Ice cream makers make the most of start-up stall opportunity in Cork's English Market

The English Market in Cork has launched a start-up stall initiative to foster fledgling food businesses.

Ice cream makers make the most of start-up stall opportunity in Cork's English Market

A once-vacant stall in the city council-owned market has been revamped to provide new businesses with a four- to six-week lease and a platform to sell their products. The stall can be adapted quickly to suit various businesses, ensuring the tenants avoid start-up costs.

Its first tenants, ice cream and sorbet business Oh! Naturelle, moved in yesterday.

Co-owners Louise Ryan and Aisling Murphy from Blarney, Cork, who have taken their diet-friendly and dairy-, gluten-, and soya-free products from their kitchen onto SuperValu shelves in January via the SuperValu Food Academy, said they were delighted with the opportunity.

“We use whole fresh fruit and the opportunity to sell directly to customers in a market that’s renowned for that commitment to food, and to be part of that culture, it’s really important for us, and fantastic exposure to show our product,” Louise said.

Aisling said it was an incredible opportunity, given they are only in business since the start of the year.

“We already sell out take-home tubs from the shops,” she said. “Using the start-up stall will really help us figure out if selling soft-serve scoops is viable. You get to test it for six weeks, see how sales go, and then evaluate if this is something the business can do.”

Pic:Darrage Kane
Pic:Darrage Kane

The initiative has been developed by the city council and Órla Lannin, the market manager with Arrowmark Property, and is backed by the market traders.

Pat O’Connell, chairman of the English Market Traders’ Association, said it would give food entrepreneurs an opportunity to trade in one of the best markets in Europe, with reduced start-up costs and risk.

“It’s very difficult to get into a food business today, with all the regulations,” he said. “You just can’t do what my mother did many years ago with a timber table, a bit of marble on top, and a drain pipe. That won’t cut it any more. There is a huge initial outlay and a big gamble starting out today.

“If it doesn’t work, not only do you lose your business, you lose your shirt as well. This start-up stall will give give somebody who has an idea and who wants to develop it, a chance to test the market in the real-world, and to tweak the product, develop a passion for it, and that is what this market is very much about.”

Council spokeswoman Alison O’Rourke said up to 10 producers will trade from the stall over the coming months, with Smokehouse Stall, owned by Conrad Howard, lined up as the next tenants.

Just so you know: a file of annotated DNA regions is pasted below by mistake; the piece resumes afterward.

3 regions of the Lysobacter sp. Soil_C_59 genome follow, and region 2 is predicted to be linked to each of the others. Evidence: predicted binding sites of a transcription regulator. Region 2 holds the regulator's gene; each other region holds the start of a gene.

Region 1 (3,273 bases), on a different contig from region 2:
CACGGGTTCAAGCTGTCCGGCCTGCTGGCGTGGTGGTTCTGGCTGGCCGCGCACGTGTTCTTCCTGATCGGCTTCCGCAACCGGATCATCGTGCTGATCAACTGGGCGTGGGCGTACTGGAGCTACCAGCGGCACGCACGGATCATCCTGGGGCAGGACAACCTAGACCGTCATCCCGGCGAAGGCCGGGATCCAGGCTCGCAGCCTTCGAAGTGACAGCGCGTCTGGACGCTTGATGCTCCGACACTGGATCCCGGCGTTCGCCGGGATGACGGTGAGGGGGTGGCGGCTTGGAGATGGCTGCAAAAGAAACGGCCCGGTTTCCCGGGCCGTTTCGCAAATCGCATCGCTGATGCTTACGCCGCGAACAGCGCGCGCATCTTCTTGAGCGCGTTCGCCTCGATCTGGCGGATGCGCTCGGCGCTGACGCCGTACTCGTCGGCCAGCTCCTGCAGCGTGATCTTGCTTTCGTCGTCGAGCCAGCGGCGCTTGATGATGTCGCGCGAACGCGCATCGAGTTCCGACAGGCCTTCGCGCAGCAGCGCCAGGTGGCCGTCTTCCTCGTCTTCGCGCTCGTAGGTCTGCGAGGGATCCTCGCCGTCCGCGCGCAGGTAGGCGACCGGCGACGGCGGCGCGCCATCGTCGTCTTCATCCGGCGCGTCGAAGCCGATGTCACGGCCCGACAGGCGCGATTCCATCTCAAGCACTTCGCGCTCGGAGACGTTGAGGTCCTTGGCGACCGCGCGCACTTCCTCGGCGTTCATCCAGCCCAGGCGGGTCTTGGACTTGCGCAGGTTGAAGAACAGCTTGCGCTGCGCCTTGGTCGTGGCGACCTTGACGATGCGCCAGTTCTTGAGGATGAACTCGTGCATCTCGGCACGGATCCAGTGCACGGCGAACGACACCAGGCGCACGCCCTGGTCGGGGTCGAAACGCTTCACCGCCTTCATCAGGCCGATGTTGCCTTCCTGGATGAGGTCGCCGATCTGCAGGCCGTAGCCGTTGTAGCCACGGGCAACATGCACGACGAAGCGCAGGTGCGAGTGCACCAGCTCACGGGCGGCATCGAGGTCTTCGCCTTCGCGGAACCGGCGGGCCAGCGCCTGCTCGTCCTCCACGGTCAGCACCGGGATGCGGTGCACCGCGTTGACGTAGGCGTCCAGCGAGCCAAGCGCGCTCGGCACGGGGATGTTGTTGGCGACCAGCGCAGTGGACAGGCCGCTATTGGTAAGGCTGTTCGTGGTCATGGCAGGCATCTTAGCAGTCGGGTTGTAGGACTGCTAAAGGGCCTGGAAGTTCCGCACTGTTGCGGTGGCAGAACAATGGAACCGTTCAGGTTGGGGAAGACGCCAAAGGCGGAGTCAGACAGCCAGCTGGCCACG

Interested businesspeople can get more information at

City to spend €2m to raise the roof at the English Market

Eoin English

Talks are underway to plough up to €2m into vital upgrades of Cork’s English Market.

Most of the investment will be needed for a new roof for the renowned city-owned indoor market to replace the ageing structure installed in the 1990s.

Consultants have been engaged to carry out a full assessment of the market’s structural requirements. A spokesman for City Hall said their report will inform the nature, costing and programming of the required upgrades. However, he confirmed that up to €2m could be required over the coming years.

Pat O’Connell, chairman of the market traders’ association, said they are working closely with City Hall on the plan, and on a marketing strategy. But it will need vision and heavy investment, he said.

“We have something very special in the market. But a market that stands still dies,” said Mr O’Connell.

“There is an appreciation in City Hall for what they have here in the market. It works. But we want to make it a stand-out product.

“We are a huge showcase for Irish food, for Cork food. It’s the best in the world, famous for its products and people. The market has become world-renowned, but we need to keep improving and developing it. Otherwise it won’t survive.”

Mr O’Connell says that one of the key challenges will be to manage tourist footfall, and to provide these visitors with a tasting area that doesn’t interfere with the market’s day-to-day trade.

“We are very focused on keeping that magic,” he said.

“That’s what keeps this market vibrant and alive. We must keep the rapport between customer and stall holder, that sense of fun and sense of Cork — the tradition, the skill, theatre, craic — that’s what this market is about. That’s the bit we have to develop.”

Work is continuing on the regeneration of the Capitol cinema site next door, which will feature a food innovation hub. Mr O’Connell said the development will benefit the entire city centre.

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